How to Adjust a Hand Brake in a Ford Escapeby Lee Sallings
The Ford Escape is equipped with either a traditional front disc/rear drum or a four-wheel disc with drum in hat parking brake function. Either system applies the parking brake by expanding a set of brake shoes against the friction surface of a drum. Adjusting the hand brake on your Ford Escape properly requires two steps. First, a brake shoe adjustment is necessary to ensure proper clearance between the brake shoes and drum, followed by a hand brake lever adjustment to adjust lever travel.
Secure the front wheels by placing wheel chocks in front of and behind both front tires. Lift the rear of the Escape with a floor jack positioned under the center pivot of the rear suspension. Place jack stands under the rear control arms for safety. Remove the rear wheels with a lug wrench and set them aside.
Slide the rear drums off the brake shoes. If your Escape is equipped with rear disc brakes, remove the two 14 mm caliper bracket bolts that attach the caliper to the spindle with a 14 mm socket and ratchet. Lift the caliper assembly off the rotor and slide the rotor off the parking brake shoes.
Adjust the rear brake shoes on the drum brakes by prying out the adjustment cam on the equalizer located under the wheel cylinder. Pry out on the cam with a small screwdriver until the drum just slides onto the shoes with slight resistance. On disc brakes, adjust the parking brake shoes by turning the adjuster located between the parking brake shoes. Rotate the adjuster with a pair of pliers until the rotor creates a slight drag on the shoes when installed.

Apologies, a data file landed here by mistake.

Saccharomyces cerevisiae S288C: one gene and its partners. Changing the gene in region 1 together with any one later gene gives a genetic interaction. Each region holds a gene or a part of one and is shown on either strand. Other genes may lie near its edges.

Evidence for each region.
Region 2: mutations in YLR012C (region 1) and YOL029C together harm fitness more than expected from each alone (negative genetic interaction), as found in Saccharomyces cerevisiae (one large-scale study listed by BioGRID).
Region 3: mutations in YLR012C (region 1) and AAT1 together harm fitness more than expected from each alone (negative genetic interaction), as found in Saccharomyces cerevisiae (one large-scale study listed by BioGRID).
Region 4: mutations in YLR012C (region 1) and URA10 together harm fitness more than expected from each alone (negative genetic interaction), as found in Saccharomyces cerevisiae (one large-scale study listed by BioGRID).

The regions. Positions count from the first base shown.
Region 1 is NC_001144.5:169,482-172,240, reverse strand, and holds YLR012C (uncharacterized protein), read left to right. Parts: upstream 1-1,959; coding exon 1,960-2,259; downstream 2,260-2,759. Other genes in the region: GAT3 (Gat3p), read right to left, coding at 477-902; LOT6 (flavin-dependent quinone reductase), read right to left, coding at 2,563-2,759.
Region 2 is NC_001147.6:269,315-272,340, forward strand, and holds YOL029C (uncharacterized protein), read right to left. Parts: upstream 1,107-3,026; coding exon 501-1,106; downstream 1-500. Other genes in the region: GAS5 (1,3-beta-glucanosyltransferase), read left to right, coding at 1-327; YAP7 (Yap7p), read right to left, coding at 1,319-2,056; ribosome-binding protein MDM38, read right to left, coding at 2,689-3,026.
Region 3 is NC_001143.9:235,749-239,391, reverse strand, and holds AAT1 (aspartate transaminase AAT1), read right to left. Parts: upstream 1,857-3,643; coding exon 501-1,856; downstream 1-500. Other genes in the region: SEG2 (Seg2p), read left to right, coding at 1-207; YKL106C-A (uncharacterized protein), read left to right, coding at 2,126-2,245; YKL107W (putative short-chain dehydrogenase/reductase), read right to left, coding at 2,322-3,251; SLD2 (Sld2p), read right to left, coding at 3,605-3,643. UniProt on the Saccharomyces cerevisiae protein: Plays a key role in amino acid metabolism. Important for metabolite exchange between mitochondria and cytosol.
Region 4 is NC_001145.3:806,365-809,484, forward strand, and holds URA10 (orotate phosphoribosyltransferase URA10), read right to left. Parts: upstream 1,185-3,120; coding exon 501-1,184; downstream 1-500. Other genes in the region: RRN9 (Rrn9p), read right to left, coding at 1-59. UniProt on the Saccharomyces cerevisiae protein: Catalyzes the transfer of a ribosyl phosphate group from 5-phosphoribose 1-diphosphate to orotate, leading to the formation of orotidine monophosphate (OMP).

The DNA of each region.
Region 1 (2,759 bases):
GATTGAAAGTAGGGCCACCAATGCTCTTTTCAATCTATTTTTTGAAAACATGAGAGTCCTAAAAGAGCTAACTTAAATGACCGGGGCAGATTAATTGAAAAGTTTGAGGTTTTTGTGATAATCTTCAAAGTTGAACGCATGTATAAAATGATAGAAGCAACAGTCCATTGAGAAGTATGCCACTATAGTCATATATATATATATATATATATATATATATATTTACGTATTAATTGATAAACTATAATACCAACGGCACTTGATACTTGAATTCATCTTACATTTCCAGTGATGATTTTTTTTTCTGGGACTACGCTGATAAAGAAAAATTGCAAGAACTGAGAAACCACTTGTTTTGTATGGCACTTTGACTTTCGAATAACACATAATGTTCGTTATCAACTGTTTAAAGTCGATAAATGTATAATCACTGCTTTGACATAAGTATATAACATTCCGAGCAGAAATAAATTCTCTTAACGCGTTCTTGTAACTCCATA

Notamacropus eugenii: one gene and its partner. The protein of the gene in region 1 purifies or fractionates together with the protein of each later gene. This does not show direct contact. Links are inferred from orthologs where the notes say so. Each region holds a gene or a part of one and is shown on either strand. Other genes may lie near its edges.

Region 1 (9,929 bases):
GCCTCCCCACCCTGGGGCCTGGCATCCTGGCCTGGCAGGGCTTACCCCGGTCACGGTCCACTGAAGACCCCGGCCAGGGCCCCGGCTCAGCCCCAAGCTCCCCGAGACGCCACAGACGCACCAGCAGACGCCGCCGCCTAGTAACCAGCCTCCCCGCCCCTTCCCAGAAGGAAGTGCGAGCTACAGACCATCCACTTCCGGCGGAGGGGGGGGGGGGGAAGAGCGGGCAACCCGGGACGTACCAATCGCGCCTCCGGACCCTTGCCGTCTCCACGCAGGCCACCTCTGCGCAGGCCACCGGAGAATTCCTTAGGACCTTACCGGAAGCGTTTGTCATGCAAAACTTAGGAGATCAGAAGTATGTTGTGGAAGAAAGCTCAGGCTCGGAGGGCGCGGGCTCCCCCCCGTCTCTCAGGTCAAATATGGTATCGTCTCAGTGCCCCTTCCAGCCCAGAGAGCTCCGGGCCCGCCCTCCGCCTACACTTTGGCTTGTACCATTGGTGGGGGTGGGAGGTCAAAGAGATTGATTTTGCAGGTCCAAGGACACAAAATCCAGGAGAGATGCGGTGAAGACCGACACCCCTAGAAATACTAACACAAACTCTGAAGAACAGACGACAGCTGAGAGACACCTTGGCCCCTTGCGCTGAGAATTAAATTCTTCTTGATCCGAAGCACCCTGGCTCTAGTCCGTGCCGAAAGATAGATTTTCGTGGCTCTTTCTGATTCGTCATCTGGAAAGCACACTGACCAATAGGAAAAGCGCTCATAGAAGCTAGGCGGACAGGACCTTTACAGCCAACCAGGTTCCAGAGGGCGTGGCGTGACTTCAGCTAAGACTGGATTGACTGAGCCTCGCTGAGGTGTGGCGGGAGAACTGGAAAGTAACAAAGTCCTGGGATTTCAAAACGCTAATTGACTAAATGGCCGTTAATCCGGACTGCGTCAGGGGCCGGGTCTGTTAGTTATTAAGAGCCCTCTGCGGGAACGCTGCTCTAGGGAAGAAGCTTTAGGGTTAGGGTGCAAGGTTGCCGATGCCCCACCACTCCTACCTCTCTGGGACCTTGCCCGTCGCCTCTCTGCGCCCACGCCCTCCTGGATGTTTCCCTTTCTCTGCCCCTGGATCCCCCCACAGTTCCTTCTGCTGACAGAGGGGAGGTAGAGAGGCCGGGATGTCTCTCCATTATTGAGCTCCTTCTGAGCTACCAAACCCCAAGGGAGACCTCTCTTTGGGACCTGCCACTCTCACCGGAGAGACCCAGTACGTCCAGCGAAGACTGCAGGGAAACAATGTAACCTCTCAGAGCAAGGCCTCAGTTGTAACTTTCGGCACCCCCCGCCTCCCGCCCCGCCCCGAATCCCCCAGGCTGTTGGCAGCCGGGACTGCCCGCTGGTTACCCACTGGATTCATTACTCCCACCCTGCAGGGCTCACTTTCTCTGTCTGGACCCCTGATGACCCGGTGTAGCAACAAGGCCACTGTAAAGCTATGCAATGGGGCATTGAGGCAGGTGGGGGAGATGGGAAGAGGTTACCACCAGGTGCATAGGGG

Remount the wheels and test the parking brake. A properly functioning parking brake will fully apply the brake when the lever is raised four to six clicks by the ratcheting mechanism. If the hand brake requires more travel than this, adjust the lever freeplay.
Adjust the hand brake lever freeplay by gently prying the dust cover away from the lever until you can see the adjusting nut located at the bottom of the lever. Turn the adjusting nut with a 10 mm socket on an extension and ratchet until the parking brake can be fully applied.
Things You'll Need
- Wheel chocks
- Floor jack
- Jack stands
- Lug wrench
- Brake adjusting spoon
- Socket set
- Failure to support the vehicle's weight with jack stands, while working under it, can result in vehicle damage and severe injury.
- Wear safety glasses and work gloves to prevent serious injuries.
Lee Sallings is a freelance writer from Fort Worth, Texas. Specializing in website content and design for the automobile enthusiast, he also has many years of experience in the auto repair industry. He has written Web content for eHow, and designed the DIY-Auto-Repair.com website. He began his writing career developing and teaching automotive technical training programs.